Internationally Aware Publishing
Last week, the Sunday Mirror was successfully sued in France, under EU law, for an English language article, which was (likely) legal under English laws, by an English newspaper, on a website hosted in the UK.
Its a very interesting decision, as on the one hand its a clear recognition that the web has moved past traditional publishing boundaries and into the realm of global. A site hosted in the UK is still easily available anywhere in the world, and with people using things like Google Alerts, a mention of a famous persons name can be disseminated beyond national boarders. From that perspective I applaud the progressive approach of the EU. It may have taken them 25 years, but they are finally showing some understanding of the internet.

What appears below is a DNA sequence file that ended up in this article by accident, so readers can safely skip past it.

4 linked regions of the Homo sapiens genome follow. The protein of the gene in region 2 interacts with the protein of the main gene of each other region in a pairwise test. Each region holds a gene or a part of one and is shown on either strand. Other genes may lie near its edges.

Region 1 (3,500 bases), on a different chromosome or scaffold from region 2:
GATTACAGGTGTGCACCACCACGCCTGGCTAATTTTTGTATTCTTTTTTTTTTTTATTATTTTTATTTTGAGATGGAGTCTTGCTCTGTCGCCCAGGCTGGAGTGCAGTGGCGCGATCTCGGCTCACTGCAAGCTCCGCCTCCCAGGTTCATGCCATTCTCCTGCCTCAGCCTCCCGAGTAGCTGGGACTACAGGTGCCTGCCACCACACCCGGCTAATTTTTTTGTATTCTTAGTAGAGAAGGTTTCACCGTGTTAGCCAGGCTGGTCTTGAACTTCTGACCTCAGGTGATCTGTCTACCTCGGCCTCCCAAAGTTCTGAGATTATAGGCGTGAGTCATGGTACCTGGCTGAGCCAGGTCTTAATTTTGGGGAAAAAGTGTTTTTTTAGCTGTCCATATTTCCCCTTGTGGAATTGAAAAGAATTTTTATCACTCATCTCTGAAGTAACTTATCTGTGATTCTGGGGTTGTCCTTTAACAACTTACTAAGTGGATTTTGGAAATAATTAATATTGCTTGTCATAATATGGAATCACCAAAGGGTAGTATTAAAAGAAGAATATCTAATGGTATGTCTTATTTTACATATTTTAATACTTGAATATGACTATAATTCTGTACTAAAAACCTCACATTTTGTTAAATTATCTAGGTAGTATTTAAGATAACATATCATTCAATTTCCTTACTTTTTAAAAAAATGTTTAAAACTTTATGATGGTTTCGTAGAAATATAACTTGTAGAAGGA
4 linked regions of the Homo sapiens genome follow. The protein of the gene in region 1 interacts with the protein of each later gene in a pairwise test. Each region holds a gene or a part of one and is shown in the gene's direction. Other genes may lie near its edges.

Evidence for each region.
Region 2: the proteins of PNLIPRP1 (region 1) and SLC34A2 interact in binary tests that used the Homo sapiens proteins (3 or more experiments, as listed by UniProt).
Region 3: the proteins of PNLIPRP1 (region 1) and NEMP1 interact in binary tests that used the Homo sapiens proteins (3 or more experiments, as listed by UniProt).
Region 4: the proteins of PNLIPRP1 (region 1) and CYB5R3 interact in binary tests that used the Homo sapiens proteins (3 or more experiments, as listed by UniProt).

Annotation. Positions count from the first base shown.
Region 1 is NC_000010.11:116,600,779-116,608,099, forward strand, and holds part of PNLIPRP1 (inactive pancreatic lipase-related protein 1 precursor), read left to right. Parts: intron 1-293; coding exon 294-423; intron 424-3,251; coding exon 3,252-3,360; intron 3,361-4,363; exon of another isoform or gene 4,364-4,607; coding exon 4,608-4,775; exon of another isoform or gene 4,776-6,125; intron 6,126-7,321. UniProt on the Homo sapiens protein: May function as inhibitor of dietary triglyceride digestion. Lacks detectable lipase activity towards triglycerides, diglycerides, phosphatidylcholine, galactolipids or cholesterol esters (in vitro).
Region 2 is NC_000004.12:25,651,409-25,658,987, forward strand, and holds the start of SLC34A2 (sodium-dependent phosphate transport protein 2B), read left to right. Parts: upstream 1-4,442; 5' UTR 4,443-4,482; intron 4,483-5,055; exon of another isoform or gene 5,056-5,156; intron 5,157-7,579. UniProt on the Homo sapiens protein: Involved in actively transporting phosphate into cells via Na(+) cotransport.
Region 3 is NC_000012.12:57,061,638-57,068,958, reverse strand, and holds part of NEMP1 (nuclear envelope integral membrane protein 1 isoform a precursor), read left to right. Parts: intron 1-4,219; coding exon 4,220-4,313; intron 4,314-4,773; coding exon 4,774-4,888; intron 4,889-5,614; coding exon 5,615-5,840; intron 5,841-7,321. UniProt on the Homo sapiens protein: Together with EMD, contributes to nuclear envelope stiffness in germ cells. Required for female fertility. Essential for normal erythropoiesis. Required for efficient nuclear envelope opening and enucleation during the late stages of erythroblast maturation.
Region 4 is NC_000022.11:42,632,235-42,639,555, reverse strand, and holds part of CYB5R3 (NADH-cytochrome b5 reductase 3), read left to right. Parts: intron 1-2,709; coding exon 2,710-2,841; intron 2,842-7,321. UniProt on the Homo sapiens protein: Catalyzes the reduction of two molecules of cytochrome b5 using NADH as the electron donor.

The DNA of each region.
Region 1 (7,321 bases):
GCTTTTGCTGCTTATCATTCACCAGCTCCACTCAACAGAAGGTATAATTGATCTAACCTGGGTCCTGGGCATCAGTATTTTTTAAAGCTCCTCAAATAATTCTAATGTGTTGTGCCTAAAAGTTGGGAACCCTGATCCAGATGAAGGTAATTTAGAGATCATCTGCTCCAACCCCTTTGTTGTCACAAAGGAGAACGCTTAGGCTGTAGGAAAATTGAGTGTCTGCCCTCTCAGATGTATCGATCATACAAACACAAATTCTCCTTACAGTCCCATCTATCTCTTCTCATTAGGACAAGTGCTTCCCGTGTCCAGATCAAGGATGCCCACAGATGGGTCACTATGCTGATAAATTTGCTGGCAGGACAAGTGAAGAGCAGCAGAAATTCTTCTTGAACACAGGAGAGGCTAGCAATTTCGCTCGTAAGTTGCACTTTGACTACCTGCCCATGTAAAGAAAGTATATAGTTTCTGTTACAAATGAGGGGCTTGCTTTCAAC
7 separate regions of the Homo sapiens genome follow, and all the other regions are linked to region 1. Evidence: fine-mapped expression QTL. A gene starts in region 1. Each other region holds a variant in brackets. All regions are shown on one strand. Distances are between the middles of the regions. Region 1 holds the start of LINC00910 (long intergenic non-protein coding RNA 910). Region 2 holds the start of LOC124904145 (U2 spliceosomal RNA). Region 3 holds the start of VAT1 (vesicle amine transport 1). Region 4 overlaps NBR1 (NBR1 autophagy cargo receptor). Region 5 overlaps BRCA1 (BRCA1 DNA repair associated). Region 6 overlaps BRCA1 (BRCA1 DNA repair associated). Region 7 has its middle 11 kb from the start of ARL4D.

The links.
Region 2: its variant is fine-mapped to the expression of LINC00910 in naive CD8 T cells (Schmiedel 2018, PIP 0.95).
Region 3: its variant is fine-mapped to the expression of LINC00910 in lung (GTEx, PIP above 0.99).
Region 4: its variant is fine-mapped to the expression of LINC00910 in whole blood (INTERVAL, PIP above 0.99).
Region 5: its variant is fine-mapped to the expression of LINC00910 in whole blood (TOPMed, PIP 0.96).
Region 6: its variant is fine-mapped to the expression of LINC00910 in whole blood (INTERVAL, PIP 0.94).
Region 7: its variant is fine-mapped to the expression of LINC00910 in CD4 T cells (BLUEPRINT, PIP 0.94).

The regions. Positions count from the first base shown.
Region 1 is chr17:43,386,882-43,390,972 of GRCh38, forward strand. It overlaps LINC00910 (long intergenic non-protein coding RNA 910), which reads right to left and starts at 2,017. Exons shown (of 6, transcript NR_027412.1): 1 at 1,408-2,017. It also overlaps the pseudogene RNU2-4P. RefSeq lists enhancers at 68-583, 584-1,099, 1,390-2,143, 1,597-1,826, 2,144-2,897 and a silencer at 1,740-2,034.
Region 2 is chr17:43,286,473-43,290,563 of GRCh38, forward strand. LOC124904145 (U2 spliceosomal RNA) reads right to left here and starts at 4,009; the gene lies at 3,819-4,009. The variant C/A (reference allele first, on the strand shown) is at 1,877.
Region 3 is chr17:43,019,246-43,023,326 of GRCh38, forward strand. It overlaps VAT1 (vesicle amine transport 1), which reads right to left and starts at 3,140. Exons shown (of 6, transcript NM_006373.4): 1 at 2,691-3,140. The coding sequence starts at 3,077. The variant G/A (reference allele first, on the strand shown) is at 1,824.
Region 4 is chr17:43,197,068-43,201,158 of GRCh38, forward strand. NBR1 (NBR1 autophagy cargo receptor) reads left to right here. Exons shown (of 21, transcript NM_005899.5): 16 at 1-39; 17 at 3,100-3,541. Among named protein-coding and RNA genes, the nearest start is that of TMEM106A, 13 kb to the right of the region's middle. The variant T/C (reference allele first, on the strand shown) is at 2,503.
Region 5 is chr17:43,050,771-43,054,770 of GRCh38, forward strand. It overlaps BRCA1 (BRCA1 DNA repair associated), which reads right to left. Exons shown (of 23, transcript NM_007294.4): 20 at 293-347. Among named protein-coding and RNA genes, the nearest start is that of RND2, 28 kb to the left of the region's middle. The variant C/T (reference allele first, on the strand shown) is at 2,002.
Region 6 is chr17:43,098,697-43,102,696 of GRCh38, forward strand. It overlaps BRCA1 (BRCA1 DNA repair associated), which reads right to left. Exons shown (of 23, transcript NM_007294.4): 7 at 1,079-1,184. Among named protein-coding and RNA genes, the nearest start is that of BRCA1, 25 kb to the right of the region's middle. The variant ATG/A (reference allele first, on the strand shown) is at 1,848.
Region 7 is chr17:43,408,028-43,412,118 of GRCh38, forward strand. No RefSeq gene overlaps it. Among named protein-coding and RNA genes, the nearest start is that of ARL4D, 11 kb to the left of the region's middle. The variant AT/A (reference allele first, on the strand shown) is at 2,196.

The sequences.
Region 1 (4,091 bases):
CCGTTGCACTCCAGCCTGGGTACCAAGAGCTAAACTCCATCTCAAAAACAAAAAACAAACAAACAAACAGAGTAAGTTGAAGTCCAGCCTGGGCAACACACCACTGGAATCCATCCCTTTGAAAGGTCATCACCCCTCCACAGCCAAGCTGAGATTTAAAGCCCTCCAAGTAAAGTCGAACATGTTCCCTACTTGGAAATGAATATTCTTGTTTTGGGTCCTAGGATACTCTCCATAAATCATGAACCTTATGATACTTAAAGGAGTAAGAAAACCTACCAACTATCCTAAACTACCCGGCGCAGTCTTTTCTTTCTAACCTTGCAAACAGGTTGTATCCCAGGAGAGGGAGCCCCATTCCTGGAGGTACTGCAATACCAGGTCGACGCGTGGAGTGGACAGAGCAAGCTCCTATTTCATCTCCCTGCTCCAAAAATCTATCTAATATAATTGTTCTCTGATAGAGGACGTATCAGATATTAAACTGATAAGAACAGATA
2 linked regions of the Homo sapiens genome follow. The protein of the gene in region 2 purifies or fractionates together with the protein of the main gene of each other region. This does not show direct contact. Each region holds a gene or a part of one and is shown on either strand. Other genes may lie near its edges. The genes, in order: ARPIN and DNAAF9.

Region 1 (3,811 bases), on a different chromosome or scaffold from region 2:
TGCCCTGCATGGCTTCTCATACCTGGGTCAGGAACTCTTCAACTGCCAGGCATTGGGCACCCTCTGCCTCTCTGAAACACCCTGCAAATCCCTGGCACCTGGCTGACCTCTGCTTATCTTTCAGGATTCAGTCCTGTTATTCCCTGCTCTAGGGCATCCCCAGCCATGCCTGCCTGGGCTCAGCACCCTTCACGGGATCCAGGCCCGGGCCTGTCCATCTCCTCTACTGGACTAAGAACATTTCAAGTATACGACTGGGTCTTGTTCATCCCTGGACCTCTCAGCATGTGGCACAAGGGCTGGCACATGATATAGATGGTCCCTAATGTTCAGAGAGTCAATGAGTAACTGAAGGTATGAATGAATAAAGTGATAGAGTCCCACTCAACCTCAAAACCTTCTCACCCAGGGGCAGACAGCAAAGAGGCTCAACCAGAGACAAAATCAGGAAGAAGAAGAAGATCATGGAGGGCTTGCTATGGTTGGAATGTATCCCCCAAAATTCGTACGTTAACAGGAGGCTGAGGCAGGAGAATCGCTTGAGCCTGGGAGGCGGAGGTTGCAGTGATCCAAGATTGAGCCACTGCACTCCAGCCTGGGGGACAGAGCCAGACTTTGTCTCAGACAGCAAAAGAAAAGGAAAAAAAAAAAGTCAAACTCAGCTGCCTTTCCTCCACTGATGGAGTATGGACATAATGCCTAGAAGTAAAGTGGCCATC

On the other hand however we are faced with a situation that publishing on-line within the EU means taking account of all legislation that might be applicable across the EU. Whilst the Mirror may have the resources at its disposal to achieve this, there are many smaller publications which don't. They may have a reasonable familiarity with their own laws, but how many are aware of slander legislation in Denmark, or the impact of a negative comment about a brand in Spain?
It will be very interesting to see how this all plays out, will this be a prompt to harmonize EU libel laws in particular? We already see famous people doing jurisdiction selection, this makes it far easier, and gives scope for you to sue an organization where 1 month ago they were acting entirely within the law.